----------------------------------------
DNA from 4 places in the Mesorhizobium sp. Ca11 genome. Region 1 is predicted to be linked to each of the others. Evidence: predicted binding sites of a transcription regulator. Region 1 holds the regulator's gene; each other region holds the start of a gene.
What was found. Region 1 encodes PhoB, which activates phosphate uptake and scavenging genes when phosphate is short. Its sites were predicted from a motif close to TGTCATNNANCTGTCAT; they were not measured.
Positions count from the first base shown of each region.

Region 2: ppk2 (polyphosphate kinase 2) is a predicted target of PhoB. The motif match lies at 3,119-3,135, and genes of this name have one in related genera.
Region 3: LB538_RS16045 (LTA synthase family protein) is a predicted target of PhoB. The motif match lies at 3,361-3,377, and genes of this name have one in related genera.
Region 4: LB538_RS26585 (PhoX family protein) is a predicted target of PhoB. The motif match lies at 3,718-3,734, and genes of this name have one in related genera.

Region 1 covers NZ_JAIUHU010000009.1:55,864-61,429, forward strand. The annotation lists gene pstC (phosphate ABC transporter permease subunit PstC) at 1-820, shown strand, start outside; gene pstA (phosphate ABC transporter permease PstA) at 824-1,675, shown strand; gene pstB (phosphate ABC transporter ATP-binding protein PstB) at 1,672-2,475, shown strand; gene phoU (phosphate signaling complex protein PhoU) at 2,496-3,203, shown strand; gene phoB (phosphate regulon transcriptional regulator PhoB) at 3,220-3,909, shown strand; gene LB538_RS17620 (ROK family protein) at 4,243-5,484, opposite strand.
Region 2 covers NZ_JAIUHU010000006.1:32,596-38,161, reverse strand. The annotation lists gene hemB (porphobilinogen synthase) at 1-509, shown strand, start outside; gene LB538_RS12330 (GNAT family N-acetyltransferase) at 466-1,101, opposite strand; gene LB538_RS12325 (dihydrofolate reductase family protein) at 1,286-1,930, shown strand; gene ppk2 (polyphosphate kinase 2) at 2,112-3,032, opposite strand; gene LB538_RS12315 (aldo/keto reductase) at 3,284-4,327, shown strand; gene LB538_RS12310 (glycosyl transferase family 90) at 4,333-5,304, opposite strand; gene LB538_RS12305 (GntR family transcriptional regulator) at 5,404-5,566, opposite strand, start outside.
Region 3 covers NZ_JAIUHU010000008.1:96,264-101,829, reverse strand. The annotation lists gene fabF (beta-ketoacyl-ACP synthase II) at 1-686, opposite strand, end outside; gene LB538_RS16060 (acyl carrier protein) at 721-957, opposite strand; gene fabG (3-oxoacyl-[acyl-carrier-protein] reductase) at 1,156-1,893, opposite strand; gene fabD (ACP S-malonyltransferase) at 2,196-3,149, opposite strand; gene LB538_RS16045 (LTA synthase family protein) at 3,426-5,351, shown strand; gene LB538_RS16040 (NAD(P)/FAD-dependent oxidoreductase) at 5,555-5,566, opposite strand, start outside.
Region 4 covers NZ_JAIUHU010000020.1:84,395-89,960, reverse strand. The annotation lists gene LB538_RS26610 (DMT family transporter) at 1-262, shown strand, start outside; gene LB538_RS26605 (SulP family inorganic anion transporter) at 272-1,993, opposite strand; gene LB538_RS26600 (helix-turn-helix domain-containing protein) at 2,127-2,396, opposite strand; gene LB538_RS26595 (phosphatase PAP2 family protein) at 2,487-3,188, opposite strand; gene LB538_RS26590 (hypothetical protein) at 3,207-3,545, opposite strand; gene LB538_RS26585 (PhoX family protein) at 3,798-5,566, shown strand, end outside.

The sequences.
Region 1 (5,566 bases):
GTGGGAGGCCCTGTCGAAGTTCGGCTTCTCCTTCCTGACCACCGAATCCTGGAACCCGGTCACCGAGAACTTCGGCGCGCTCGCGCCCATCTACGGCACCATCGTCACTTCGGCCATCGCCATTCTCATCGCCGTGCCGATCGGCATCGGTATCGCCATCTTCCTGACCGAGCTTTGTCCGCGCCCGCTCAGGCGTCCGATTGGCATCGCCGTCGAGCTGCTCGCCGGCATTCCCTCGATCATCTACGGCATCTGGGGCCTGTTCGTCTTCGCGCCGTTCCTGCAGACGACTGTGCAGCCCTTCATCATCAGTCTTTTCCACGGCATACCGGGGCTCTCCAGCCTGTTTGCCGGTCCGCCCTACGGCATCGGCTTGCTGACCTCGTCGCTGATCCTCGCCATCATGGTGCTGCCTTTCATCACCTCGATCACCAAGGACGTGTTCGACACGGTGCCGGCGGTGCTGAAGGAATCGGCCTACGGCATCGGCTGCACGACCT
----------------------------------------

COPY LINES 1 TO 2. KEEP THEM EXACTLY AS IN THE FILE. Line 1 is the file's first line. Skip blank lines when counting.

DNA from 4 places in the Mesorhizobium sp. Ca11 genome. Region 1 is predicted to be linked to each of the others. Evidence: predicted binding sites of a transcription regulator. Region 1 holds the regulator's gene; each other region holds the start of a gene.
What was found. Region 1 encodes PhoB, which activates phosphate uptake and scavenging genes when phosphate is short. Its sites were predicted from a motif close to TGTCATNNANCTGTCAT; they were not measured.